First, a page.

Earlier today we wondered aloud why it is that people still get cosmetic surgery. Our question prompted a lot of debate among you the commenters. Here are some highlights.
A philosophical question:
If plastic surgery were truly "plastic," meaning that skin and bones could be molded like clay without scars or blemishes, if it were cheap, and most important, if it were nearly always very safe, would it still be objectionable?
Assuming more people elected to have it, would that be a positive development, or would plastic surgery lose its allure because it would no longer be associated with elites? Would beauty be redefined or would distinctions then be drawn on different grounds, e.g., being a totally "natural" beauty?
Just curious to hear your thoughts.
Commenter CJ4 put things in perspective with a sad personal story:
My sister died just shy of her 27th birthday from an infection developed after some seemingly minor liposuction. She was an adult and made her own decision, and it is pointless for me to second-guess that. I just miss my one and only sibling and have done so every day for the last three years.I think it's unfair to lump people like my sister or others who have minor work done with those, like Heidi Montag and Jocelyn Wildenstern, for whom surgery is indicative of much deeper issues. Although I thought my sister was perfect as she was, it was something she really want to do. Her appearance was important to her, but not an obsession, and she wanted to get rid of that one problem area. She paid for that desire with her life, but I don't think it was born of the same compulsion that resulted in a Catwoman any more than any of us who have one too many with friends can be equated with a homeless person huddled on a doorstep with a bagged bottle of Mad Dog. For that reason, I can't stand in judgment of those who decide - hopefully for the "right", or at least not completely illegitimate, reasons - to undergo cosmetic surgery. It's not for me - even before my sister's death - but I also don't think I have the right to tell you that it's not for you. I can only ask that any person who is contemplating it really examines why they are doing it. If you think it's going to make you a better person, magically instill confidence where none existed before, you will be sadly mistaken. Further, do your homework. At an absolute minimum, get third-party information about the procedure, its risks, and the doctor you choose. Lastly, understand that though the risks may be small, the risks are real. My family knows that better than any.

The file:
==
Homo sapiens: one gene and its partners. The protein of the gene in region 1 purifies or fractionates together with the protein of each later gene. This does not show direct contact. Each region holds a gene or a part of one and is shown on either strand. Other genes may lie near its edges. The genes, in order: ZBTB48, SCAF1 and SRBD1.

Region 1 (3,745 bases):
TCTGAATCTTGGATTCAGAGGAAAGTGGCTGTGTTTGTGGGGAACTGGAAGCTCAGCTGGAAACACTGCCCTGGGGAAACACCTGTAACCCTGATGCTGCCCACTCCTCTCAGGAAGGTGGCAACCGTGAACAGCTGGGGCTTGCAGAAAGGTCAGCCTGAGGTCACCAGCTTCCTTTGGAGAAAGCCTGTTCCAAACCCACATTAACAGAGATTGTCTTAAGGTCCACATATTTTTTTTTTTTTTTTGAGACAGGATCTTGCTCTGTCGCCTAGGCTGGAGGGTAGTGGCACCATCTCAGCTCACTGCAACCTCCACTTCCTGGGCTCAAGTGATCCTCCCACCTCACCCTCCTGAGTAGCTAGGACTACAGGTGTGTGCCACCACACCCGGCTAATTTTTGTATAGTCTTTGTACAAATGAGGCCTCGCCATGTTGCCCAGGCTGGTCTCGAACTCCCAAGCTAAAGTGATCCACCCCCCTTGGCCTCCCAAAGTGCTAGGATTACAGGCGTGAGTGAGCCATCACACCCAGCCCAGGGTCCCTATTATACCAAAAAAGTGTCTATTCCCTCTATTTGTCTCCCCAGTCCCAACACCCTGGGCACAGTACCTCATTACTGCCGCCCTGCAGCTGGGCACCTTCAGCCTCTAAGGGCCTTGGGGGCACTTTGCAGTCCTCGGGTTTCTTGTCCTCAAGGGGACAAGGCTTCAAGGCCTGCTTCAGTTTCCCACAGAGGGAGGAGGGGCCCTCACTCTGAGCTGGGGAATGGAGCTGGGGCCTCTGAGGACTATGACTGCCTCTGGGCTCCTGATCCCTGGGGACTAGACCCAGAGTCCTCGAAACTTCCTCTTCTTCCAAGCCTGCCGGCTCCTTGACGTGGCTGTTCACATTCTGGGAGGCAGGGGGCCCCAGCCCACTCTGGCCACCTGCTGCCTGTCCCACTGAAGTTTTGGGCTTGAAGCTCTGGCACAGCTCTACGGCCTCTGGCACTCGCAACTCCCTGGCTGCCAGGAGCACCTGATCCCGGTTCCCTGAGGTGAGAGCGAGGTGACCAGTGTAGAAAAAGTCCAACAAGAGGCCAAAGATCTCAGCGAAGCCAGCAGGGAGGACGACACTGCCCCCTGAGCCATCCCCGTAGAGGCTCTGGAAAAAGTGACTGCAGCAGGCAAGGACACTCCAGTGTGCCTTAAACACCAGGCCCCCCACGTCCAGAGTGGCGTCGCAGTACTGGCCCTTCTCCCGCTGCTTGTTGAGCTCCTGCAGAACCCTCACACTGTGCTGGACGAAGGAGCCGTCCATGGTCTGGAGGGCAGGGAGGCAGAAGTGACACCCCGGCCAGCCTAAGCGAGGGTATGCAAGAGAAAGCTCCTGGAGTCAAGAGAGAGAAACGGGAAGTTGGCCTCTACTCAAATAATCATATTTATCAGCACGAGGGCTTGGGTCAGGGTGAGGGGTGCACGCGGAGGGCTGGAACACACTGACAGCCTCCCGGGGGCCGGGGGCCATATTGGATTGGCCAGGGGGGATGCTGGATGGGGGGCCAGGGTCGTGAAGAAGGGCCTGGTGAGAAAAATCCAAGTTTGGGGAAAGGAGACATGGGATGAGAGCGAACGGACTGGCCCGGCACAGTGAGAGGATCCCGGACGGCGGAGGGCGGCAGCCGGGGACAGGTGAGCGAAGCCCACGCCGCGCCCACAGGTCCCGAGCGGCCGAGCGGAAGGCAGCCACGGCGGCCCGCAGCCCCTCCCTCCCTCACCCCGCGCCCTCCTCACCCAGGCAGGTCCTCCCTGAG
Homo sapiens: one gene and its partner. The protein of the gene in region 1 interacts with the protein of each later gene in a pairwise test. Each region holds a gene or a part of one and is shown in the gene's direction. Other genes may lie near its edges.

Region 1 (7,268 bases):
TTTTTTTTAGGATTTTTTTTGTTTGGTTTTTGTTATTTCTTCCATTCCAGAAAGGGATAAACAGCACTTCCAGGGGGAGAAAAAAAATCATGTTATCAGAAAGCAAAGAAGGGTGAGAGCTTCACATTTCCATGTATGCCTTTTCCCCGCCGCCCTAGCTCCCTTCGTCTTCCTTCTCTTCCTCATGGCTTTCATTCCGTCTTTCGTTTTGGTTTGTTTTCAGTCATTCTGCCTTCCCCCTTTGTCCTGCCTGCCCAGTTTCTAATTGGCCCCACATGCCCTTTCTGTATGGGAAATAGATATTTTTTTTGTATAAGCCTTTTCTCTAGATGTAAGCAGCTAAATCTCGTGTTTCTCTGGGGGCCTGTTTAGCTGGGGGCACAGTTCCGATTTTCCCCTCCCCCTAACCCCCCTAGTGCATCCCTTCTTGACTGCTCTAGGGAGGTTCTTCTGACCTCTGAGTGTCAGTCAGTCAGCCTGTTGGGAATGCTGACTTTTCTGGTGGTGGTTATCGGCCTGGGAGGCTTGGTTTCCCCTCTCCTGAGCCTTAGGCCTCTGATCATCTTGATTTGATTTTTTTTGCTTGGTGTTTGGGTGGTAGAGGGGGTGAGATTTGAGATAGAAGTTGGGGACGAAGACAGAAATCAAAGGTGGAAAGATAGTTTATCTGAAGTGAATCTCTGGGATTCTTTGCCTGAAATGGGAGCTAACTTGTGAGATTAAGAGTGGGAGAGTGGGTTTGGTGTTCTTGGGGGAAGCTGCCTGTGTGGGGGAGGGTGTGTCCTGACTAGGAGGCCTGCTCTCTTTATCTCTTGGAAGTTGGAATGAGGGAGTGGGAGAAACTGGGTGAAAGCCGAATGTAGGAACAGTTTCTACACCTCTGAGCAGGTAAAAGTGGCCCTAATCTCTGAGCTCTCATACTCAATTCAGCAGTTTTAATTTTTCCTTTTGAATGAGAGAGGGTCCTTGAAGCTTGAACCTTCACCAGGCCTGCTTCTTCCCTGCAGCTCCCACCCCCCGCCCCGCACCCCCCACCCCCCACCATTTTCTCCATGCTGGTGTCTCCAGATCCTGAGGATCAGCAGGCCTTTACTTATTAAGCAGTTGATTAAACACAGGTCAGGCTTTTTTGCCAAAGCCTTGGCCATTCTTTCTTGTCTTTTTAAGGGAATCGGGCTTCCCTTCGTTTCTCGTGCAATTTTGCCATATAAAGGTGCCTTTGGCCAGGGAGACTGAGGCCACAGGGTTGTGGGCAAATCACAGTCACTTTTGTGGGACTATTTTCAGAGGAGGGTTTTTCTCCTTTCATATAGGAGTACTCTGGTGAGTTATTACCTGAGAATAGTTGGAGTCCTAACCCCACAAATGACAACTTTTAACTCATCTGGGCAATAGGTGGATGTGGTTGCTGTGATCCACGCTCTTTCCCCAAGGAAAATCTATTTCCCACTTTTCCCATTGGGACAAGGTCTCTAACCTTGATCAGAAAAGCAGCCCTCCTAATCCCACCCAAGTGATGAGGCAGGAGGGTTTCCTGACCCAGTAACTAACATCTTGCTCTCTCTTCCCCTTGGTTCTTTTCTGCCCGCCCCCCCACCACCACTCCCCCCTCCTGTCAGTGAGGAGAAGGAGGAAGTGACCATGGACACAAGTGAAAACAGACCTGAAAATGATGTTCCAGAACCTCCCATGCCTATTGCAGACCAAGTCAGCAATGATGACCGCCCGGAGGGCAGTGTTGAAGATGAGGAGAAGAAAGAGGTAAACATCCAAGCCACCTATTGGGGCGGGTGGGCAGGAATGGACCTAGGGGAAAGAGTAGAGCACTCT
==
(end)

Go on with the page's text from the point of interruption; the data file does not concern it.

And anna.diolosa wondered what the fuss was all about:
Why do we do anything that could be detrimental to our health and well being (plastic surgery, smoking, drugs, junk food) in the name of personal gratification. I don't think I have ever met any single individual who doesn't care at all what other people think of them or how they are perceived by others either. None of us are saints, so why should we act like we are?
That's a wax version of Nicole Kidman at Madam Tussauds, via Getty